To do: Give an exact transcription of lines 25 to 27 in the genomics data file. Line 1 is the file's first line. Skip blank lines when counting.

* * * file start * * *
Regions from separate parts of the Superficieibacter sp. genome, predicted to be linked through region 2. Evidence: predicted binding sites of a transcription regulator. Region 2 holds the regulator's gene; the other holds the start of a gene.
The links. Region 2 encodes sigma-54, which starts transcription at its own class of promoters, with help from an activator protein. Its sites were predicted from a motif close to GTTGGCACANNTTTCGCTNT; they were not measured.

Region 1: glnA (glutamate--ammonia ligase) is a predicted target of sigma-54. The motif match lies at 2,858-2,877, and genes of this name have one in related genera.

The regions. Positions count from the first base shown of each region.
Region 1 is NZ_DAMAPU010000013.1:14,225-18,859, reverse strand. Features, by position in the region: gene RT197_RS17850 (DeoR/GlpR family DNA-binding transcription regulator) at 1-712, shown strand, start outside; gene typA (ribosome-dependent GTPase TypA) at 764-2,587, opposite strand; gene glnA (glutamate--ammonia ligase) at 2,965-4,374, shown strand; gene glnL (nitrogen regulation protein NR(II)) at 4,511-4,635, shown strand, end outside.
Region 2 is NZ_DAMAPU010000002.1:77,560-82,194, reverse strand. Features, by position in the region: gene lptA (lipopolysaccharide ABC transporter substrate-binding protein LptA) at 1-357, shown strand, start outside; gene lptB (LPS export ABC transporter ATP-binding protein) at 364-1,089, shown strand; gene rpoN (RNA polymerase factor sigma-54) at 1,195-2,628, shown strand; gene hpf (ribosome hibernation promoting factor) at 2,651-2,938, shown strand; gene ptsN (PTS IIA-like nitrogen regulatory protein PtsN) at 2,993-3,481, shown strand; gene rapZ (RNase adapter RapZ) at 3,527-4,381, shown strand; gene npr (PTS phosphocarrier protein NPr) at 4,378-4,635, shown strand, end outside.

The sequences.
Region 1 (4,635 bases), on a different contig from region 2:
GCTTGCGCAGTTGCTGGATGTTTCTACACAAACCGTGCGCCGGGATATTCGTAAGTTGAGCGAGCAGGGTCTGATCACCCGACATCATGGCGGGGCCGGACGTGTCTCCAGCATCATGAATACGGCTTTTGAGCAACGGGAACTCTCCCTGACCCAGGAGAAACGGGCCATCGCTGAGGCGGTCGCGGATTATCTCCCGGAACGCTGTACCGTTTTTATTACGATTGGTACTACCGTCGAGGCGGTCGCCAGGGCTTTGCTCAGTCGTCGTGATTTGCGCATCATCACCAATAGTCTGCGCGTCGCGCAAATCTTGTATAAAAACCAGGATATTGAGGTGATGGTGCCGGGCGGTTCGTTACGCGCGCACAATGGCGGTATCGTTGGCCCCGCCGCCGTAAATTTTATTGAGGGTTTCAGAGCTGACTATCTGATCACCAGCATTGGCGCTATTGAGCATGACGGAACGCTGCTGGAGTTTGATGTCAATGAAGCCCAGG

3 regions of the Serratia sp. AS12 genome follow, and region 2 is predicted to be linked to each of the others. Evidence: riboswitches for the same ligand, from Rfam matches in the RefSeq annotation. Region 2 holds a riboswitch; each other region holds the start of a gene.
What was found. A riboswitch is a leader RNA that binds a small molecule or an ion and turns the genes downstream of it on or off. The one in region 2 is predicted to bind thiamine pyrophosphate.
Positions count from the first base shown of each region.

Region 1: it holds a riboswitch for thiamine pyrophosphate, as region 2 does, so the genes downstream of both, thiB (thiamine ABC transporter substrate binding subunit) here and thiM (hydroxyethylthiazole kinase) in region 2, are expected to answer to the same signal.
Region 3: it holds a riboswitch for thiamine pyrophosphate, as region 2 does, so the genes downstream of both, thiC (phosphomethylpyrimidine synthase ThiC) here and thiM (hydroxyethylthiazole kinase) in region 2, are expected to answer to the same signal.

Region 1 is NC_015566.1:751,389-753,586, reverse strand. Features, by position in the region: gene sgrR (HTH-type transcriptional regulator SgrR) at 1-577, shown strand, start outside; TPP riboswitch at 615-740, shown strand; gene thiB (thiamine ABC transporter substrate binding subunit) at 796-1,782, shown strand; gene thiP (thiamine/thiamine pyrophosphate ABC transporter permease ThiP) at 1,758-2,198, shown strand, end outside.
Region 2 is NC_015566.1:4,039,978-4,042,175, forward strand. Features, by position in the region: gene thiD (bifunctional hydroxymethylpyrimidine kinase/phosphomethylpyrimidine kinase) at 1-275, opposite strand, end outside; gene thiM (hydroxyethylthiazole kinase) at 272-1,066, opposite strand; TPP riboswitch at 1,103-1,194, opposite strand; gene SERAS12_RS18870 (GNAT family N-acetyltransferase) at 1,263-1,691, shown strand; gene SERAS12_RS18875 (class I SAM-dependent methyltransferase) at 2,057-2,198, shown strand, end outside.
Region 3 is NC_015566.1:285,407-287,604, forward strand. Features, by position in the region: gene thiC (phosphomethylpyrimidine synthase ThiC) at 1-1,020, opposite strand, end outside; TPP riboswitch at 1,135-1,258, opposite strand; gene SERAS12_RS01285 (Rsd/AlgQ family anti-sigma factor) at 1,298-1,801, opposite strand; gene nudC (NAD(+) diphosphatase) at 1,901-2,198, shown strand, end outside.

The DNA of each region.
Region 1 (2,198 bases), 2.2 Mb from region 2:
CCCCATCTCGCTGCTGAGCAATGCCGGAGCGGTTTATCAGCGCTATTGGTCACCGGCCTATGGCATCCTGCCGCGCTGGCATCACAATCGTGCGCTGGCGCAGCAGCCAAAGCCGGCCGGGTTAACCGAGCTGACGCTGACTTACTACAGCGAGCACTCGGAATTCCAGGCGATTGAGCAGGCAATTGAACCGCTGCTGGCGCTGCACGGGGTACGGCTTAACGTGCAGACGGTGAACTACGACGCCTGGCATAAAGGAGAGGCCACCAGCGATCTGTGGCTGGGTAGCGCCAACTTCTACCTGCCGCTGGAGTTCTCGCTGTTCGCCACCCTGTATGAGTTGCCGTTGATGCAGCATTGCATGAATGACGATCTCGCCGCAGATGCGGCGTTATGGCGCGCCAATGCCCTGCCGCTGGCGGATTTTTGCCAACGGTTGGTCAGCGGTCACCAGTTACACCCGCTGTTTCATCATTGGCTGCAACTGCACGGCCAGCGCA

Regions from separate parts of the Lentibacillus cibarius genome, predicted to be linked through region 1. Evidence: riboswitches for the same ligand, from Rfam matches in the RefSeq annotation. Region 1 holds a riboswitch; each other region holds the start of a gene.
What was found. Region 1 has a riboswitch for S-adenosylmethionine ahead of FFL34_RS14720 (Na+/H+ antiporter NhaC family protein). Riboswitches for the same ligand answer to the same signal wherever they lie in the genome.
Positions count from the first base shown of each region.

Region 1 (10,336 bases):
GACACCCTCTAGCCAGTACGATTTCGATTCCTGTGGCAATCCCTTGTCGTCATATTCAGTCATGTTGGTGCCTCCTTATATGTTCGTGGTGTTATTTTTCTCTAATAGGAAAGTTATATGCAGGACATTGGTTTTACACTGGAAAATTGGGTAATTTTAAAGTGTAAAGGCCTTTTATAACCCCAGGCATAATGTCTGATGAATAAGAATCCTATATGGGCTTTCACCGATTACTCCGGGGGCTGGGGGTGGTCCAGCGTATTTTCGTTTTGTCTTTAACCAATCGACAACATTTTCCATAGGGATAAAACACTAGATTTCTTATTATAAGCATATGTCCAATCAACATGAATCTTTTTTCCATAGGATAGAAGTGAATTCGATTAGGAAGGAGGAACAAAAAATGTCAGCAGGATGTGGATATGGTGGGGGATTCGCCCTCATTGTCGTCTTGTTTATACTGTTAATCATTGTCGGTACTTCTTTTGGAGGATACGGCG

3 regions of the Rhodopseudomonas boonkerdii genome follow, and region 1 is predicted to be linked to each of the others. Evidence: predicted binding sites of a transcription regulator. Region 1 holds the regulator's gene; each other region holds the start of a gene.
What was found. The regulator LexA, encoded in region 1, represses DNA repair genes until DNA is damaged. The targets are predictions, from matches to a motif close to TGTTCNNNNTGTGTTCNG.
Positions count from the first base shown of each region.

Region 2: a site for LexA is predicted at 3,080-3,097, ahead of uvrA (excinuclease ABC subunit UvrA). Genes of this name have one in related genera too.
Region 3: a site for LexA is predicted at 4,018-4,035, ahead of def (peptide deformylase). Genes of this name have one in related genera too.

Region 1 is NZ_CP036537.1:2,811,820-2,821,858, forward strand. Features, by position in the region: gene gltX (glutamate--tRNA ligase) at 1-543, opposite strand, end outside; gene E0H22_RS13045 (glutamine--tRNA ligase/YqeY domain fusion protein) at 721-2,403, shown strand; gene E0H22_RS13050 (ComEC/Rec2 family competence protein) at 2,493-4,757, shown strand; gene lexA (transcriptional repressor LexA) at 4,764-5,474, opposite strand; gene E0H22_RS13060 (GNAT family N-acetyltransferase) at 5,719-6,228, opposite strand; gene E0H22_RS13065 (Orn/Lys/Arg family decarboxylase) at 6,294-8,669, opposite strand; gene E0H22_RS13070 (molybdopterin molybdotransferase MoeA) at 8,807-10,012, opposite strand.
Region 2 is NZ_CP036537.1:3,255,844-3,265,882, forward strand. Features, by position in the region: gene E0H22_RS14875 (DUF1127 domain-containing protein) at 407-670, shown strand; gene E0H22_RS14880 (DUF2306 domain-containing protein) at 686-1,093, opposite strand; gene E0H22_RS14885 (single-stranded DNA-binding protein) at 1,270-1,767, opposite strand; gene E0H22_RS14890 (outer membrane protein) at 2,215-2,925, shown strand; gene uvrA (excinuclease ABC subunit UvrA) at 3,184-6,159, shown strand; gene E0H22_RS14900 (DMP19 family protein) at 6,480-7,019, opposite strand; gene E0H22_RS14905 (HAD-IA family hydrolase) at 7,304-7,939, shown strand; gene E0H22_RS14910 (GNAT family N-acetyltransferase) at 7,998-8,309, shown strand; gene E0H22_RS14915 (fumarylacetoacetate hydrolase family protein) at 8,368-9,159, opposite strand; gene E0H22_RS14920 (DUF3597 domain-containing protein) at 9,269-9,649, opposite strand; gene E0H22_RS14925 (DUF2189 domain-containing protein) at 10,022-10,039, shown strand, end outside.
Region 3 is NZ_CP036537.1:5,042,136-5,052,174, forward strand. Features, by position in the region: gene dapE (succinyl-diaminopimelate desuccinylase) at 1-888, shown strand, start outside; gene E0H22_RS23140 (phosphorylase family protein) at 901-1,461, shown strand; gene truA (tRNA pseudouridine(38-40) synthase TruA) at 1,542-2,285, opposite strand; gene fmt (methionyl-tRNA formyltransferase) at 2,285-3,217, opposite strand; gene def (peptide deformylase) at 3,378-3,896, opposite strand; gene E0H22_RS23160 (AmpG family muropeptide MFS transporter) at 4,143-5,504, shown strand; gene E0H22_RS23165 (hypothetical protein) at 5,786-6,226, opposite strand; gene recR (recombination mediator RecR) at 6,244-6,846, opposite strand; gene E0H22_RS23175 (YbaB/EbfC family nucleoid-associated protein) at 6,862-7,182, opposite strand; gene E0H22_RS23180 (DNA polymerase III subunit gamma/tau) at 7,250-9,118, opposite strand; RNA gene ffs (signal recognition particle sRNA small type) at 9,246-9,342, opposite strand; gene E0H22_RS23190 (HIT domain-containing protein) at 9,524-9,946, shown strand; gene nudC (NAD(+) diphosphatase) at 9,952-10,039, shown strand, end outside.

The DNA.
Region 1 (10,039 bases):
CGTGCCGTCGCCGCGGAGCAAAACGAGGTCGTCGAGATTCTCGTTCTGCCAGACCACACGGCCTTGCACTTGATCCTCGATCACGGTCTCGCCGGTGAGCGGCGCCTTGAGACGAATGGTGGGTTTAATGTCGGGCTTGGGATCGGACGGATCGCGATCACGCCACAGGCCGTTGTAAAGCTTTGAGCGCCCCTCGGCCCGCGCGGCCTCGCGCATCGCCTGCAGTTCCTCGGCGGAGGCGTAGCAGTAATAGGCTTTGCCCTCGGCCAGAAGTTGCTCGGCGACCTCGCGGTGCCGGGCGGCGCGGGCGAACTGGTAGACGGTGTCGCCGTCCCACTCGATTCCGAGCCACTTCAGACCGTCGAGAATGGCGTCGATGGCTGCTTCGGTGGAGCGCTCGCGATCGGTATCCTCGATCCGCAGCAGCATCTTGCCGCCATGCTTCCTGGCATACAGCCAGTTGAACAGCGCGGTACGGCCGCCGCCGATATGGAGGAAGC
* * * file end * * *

GACACCCTCTAGCCAGTACGATTTCGATTCCTGTGGCAATCCCTTGTCGTCATATTCAGTCATGTTGGTGCCTCCTTATATGTTCGTGGTGTTATTTTTCTCTAATAGGAAAGTTATATGCAGGACATTGGTTTTACACTGGAAAATTGGGTAATTTTAAAGTGTAAAGGCCTTTTATAACCCCAGGCATAATGTCTGATGAATAAGAATCCTATATGGGCTTTCACCGATTACTCCGGGGGCTGGGGGTGGTCCAGCGTATTTTCGTTTTGTCTTTAACCAATCGACAACATTTTCCATAGGGATAAAACACTAGATTTCTTATTATAAGCATATGTCCAATCAACATGAATCTTTTTTCCATAGGATAGAAGTGAATTCGATTAGGAAGGAGGAACAAAAAATGTCAGCAGGATGTGGATATGGTGGGGGATTCGCCCTCATTGTCGTCTTGTTTATACTGTTAATCATTGTCGGTACTTCTTTTGGAGGATACGGCG

3 regions of the Rhodopseudomonas boonkerdii genome follow, and region 1 is predicted to be linked to each of the others. Evidence: predicted binding sites of a transcription regulator. Region 1 holds the regulator's gene; each other region holds the start of a gene.
What was found. The regulator LexA, encoded in region 1, represses DNA repair genes until DNA is damaged. The targets are predictions, from matches to a motif close to TGTTCNNNNTGTGTTCNG.